DUARTE, Calif.-Members of the Goodyear Independent Dealers Association voted ``overwhelmingly'' to proceed legally against Goodyear to settle disputes over perceived inequities in the tire maker's treatment of dealers, compared with other distribution channels. Officers and directors of the association declined to comment on the possibility of a lawsuit, but an April 24 letter GIDA sent to inform members of actions taken during its April 9 general meeting stated the group's ``legal counsel...recommended that we go forward immediately since time is of the essence.''
A Goodyear spokeswoman said the company had not been notified, as of May 26, of any class-action suit filed against it in California.
If filed, the lawsuit would seek damages for lost tire sales dealers in the area allegedly have suffered since Goodyear signed Discount Tire Co. as a distributor in January 1993, according to Cactus Tire Inc. co-owner Don Bender, a Goodyear dealer in Phoenix who attended the April 9 GIDA meeting.
The suit would also attempt to reconcile policy differences between the dealer association and the tire maker, according to Mr. Bender.
The GIDA board, in a letter to its members last August, had spelled out its areas of concern, including:
The assurance of future options and pass-through values of leases;
The need to eliminate productivity clauses in leases that make rental rates contingent upon meeting quotas for tire purchases;
Goodyear's alleged failure to disclose to dealers its intentions to form distribution agreements, including those with Sears, Roebuck and Co. and Discount Tire, thus preventing dealers from taking steps to ensure they remained competitive;
Alleged unfair pricing and inventory allocations that benefit only large retailers; and
Goodyear's alleged failure to recognize its legal responsibility to remove underground gas storage tanks.
Mr. Bender said he believes the 100-member association is most upset about Goodyear's decision to begin distributing its tires through Sears and Discount Tire.
Days after the board expressed its concerns in the August letter, Al Eastwood, vice president of replacement sales in North America, stated in a letter that Goodyear had given dealers information on ``significant policy changes,'' including the advantages of productivity standards and the decision to review secondary supply point charges in some districts on a monthly basis.
Goodyear ``takes very seriously its responsibilities under the laws governing underground storage tanks'' and ``will comply with all laws,'' Mr. Eastwood stated, adding that ``the other areas of concern listed in the GIDA letter were too vague to warrant a response.''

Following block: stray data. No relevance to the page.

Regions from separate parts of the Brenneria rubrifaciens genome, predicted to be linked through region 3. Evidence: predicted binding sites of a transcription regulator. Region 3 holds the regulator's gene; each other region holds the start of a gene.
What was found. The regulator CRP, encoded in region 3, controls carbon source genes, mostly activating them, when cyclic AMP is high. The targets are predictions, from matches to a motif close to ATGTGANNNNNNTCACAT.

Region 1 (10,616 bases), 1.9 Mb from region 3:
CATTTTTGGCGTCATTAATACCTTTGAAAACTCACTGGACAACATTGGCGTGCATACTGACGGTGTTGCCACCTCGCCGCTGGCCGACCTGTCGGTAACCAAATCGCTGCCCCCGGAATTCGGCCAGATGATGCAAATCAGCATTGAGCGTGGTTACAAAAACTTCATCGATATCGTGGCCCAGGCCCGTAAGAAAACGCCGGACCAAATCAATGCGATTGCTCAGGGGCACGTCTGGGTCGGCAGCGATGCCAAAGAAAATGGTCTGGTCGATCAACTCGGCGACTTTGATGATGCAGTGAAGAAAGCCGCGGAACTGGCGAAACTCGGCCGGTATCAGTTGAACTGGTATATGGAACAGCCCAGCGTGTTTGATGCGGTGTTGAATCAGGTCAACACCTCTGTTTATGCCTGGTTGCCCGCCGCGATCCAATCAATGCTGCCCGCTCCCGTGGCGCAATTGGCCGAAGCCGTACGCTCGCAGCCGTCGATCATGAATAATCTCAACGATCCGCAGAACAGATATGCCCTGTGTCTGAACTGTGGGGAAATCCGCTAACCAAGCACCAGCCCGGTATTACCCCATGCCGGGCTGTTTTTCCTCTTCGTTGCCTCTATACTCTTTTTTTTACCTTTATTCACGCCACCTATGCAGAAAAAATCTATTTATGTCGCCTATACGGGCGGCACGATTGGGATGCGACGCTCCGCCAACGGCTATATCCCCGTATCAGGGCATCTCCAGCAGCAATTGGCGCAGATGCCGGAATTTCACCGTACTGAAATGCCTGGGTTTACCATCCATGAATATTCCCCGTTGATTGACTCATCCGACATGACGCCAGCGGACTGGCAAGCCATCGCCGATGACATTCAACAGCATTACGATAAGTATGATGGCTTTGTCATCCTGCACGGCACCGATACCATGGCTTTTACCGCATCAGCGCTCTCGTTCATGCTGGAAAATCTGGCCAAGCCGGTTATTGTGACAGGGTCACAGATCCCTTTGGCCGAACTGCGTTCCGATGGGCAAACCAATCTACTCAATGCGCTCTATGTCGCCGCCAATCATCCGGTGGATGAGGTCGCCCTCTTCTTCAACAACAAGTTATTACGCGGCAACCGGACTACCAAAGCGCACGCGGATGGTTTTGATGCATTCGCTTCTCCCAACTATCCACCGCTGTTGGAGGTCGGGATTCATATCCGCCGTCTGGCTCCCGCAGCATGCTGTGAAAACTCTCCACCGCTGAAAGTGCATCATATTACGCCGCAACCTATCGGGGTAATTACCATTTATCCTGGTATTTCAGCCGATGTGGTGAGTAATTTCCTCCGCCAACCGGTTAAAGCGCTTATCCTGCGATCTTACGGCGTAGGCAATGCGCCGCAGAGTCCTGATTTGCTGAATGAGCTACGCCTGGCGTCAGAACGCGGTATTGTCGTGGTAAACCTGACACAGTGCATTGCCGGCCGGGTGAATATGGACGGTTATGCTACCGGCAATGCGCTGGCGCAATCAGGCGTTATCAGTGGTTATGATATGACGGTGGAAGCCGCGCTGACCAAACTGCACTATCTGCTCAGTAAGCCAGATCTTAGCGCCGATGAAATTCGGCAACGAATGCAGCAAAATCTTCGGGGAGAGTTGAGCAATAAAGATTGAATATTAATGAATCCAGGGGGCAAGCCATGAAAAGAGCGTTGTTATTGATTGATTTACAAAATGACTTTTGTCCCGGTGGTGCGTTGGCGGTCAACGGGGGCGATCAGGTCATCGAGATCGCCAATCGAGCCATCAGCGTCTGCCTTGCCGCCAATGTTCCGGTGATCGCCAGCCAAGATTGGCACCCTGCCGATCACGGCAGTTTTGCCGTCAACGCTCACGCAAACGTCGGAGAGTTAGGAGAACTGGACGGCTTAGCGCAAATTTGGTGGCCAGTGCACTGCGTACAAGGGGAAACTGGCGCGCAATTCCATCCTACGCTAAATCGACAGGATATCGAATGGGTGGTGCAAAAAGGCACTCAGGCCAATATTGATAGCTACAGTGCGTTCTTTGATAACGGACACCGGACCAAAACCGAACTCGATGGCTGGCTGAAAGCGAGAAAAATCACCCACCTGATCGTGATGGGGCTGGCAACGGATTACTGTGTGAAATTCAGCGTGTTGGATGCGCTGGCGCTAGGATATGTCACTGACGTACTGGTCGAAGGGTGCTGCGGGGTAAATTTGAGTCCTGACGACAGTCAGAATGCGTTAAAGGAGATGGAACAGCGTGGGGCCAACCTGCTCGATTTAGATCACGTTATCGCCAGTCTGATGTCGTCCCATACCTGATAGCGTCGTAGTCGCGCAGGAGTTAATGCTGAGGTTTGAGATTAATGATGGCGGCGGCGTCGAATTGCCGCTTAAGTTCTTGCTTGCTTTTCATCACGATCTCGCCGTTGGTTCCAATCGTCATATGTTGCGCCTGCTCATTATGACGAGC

During the association's April general meeting, which was held in Palm Springs, Calif., attorney John L. Fitzgerald of the Burlingame, Calif.-based law firm Cotchett, Illston & Titre, explained to association members that the suit would be filed only in California because that state ``has some of the best laws to go at cases like this,'' according to Mr. Bender.
But Mr. Bender said he and others were trying to collect about 30 Goodyear dealers in Arizona to form their own organization that would file a similar suit against the tire maker, even possibly using the same law firm. That organization, he noted, would not be formed until later this year.
Mr. Fitzgerald did not return repeated phone calls.
During the April meeting, GIDA President Joe Jubela announced that he had completed a deal to sell his Express Tire outlet in San Diego to Goodyear. The board, however, unanimously voted to allow Mr. Jubela to finish his presidential term, set to expire in 1996, according to board member Dick Leevers, owner of Long Beach, Calif.-based Rainbow Tire & Service Inc.
Mr. Jubela did not return phone calls.
Last August, the GIDA polled Goodyear dealers in California, asking whether it should file the lawsuit and asking for monetary donations to support such an action. In its recent letter to members, the association again asked for financial support and noted that a majority of those at its general meeting agreed to support possible legal action each with $2,000 donations.